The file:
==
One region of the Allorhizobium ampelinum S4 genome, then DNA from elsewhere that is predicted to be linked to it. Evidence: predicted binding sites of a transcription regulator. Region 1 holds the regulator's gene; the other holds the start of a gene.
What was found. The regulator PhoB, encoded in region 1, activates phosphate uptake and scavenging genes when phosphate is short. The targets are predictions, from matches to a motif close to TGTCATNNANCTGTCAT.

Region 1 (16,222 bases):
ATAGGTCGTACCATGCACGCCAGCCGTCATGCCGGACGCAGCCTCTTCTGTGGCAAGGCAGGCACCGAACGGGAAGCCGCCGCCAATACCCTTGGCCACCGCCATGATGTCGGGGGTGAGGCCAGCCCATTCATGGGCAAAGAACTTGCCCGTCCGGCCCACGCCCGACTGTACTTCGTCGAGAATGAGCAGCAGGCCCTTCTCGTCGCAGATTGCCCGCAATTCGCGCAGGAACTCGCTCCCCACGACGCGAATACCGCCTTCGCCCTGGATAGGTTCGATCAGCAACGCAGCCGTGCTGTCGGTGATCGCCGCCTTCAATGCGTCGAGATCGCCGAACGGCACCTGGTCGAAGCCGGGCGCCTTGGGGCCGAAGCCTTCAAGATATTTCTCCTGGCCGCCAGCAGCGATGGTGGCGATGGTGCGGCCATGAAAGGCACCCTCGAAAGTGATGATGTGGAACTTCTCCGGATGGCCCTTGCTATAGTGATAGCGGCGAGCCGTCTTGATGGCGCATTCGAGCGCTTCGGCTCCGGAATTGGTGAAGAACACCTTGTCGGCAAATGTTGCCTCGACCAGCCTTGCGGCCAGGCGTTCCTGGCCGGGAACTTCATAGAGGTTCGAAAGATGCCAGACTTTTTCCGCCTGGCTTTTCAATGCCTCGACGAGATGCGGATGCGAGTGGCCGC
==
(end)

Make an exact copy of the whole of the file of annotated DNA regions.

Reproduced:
One region of the Allorhizobium ampelinum S4 genome, then DNA from elsewhere that is predicted to be linked to it. Evidence: predicted binding sites of a transcription regulator. Region 1 holds the regulator's gene; the other holds the start of a gene.
What was found. The regulator PhoB, encoded in region 1, activates phosphate uptake and scavenging genes when phosphate is short. The targets are predictions, from matches to a motif close to TGTCATNNANCTGTCAT.

Region 1 (16,222 bases):
ATAGGTCGTACCATGCACGCCAGCCGTCATGCCGGACGCAGCCTCTTCTGTGGCAAGGCAGGCACCGAACGGGAAGCCGCCGCCAATACCCTTGGCCACCGCCATGATGTCGGGGGTGAGGCCAGCCCATTCATGGGCAAAGAACTTGCCCGTCCGGCCCACGCCCGACTGTACTTCGTCGAGAATGAGCAGCAGGCCCTTCTCGTCGCAGATTGCCCGCAATTCGCGCAGGAACTCGCTCCCCACGACGCGAATACCGCCTTCGCCCTGGATAGGTTCGATCAGCAACGCAGCCGTGCTGTCGGTGATCGCCGCCTTCAATGCGTCGAGATCGCCGAACGGCACCTGGTCGAAGCCGGGCGCCTTGGGGCCGAAGCCTTCAAGATATTTCTCCTGGCCGCCAGCAGCGATGGTGGCGATGGTGCGGCCATGAAAGGCACCCTCGAAAGTGATGATGTGGAACTTCTCCGGATGGCCCTTGCTATAGTGATAGCGGCGAGCCGTCTTGATGGCGCATTCGAGCGCTTCGGCTCCGGAATTGGTGAAGAACACCTTGTCGGCAAATGTTGCCTCGACCAGCCTTGCGGCCAGGCGTTCCTGGCCGGGAACTTCATAGAGGTTCGAAAGATGCCAGACTTTTTCCGCCTGGCTTTTCAATGCCTCGACGAGATGCGGATGCGAGTGGCCGC